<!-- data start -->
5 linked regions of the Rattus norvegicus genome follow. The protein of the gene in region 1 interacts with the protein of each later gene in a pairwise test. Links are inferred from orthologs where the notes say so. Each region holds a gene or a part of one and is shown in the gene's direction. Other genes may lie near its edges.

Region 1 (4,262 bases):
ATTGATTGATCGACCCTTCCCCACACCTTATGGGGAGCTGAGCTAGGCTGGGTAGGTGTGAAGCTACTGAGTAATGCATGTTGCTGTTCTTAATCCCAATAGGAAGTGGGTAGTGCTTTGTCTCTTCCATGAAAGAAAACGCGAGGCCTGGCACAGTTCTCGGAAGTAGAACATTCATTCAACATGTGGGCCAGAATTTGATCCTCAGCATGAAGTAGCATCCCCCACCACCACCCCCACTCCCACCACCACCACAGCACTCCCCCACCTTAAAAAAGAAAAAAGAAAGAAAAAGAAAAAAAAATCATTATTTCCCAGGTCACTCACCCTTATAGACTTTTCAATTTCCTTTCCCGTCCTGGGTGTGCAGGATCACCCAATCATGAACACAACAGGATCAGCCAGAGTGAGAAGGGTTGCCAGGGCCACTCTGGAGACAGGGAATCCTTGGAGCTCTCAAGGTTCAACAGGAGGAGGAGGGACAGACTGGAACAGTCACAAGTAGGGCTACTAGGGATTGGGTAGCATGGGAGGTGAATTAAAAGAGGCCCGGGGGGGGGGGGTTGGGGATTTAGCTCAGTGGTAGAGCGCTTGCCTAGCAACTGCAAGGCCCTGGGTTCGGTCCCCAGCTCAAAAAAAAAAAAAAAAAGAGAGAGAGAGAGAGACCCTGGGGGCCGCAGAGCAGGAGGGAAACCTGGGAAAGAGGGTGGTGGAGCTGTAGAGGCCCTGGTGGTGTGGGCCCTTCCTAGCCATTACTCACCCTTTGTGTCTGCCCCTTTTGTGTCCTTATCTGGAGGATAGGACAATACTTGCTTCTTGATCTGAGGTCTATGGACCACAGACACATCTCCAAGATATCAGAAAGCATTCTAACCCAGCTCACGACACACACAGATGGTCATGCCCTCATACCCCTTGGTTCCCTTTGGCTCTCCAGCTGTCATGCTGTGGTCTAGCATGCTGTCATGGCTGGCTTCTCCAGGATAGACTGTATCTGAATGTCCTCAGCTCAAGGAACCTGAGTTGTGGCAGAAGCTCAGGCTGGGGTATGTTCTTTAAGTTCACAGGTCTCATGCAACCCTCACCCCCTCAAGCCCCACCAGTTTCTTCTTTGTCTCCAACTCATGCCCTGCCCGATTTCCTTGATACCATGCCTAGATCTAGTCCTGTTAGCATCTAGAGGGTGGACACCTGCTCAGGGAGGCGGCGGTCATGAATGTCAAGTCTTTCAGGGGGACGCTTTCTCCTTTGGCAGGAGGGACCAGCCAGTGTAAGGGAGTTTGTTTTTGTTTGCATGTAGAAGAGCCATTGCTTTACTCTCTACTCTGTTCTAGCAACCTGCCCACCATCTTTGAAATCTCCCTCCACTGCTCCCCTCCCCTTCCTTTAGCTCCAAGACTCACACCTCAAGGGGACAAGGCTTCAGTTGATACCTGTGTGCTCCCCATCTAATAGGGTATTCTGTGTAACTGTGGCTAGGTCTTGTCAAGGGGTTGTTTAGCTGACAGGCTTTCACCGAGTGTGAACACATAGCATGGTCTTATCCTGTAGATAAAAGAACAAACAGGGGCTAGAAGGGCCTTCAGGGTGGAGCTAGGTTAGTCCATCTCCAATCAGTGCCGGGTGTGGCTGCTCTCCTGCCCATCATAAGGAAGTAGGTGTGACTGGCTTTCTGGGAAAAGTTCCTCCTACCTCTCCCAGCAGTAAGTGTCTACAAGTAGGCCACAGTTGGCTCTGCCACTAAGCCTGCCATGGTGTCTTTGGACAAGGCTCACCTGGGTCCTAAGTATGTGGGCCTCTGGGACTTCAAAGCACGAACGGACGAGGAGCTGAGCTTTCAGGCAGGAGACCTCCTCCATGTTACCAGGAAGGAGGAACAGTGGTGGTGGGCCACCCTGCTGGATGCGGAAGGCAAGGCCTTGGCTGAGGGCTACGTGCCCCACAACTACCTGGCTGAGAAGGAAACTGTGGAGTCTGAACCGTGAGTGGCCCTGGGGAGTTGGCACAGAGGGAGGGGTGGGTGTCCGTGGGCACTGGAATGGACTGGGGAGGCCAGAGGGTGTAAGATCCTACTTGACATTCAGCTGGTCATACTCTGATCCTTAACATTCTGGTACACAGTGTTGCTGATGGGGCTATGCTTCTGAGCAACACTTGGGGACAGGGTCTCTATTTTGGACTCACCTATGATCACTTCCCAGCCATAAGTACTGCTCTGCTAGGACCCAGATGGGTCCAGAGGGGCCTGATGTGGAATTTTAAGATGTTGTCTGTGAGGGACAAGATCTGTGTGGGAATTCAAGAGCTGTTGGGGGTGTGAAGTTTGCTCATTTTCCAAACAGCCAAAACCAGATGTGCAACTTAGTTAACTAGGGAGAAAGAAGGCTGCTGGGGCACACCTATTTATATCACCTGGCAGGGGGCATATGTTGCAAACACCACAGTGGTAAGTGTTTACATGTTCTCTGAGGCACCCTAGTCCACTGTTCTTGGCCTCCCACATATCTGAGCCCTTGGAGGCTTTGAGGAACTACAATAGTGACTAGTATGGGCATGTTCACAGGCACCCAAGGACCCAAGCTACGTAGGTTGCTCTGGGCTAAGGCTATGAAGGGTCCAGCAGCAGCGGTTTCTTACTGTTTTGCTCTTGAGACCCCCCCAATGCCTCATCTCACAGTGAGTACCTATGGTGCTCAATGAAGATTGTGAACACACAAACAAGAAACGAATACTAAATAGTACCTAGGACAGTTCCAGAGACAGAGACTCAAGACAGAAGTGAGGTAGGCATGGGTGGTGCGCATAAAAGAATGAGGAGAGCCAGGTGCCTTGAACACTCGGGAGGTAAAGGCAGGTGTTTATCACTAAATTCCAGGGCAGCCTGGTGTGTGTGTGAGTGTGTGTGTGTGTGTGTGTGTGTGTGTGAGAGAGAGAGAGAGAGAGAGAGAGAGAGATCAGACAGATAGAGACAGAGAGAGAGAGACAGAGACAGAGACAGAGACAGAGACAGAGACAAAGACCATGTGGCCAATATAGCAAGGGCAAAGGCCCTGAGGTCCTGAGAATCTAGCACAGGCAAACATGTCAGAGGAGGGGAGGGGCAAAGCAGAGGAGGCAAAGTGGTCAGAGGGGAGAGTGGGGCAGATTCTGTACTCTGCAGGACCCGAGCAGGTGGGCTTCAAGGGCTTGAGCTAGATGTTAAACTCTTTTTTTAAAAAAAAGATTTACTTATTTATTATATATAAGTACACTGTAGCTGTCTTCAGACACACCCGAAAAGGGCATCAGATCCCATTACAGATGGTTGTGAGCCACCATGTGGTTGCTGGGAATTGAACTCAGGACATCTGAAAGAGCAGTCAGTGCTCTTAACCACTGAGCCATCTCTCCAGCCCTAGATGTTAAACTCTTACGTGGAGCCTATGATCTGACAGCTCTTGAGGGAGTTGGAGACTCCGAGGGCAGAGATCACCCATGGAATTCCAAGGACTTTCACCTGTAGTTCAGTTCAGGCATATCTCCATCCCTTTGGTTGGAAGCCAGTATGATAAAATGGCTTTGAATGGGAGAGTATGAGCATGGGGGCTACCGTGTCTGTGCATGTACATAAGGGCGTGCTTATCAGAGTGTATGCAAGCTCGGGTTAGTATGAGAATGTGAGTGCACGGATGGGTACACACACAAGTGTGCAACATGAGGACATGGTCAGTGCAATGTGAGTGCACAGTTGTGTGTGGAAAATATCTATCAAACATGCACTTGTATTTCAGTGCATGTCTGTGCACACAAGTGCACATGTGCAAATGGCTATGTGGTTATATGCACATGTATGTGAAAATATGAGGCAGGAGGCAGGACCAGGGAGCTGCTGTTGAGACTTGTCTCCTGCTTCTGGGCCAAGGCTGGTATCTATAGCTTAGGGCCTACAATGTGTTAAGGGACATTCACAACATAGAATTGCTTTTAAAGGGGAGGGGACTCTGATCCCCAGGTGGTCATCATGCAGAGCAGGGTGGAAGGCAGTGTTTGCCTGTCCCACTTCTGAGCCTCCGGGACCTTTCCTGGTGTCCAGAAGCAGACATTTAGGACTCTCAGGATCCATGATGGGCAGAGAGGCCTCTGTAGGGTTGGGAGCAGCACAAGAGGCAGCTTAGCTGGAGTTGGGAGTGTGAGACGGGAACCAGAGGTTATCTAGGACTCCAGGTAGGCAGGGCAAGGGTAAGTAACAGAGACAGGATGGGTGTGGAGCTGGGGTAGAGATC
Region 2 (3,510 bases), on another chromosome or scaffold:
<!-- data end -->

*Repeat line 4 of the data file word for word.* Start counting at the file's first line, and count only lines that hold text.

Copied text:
Region 2 (3,510 bases), on another chromosome or scaffold: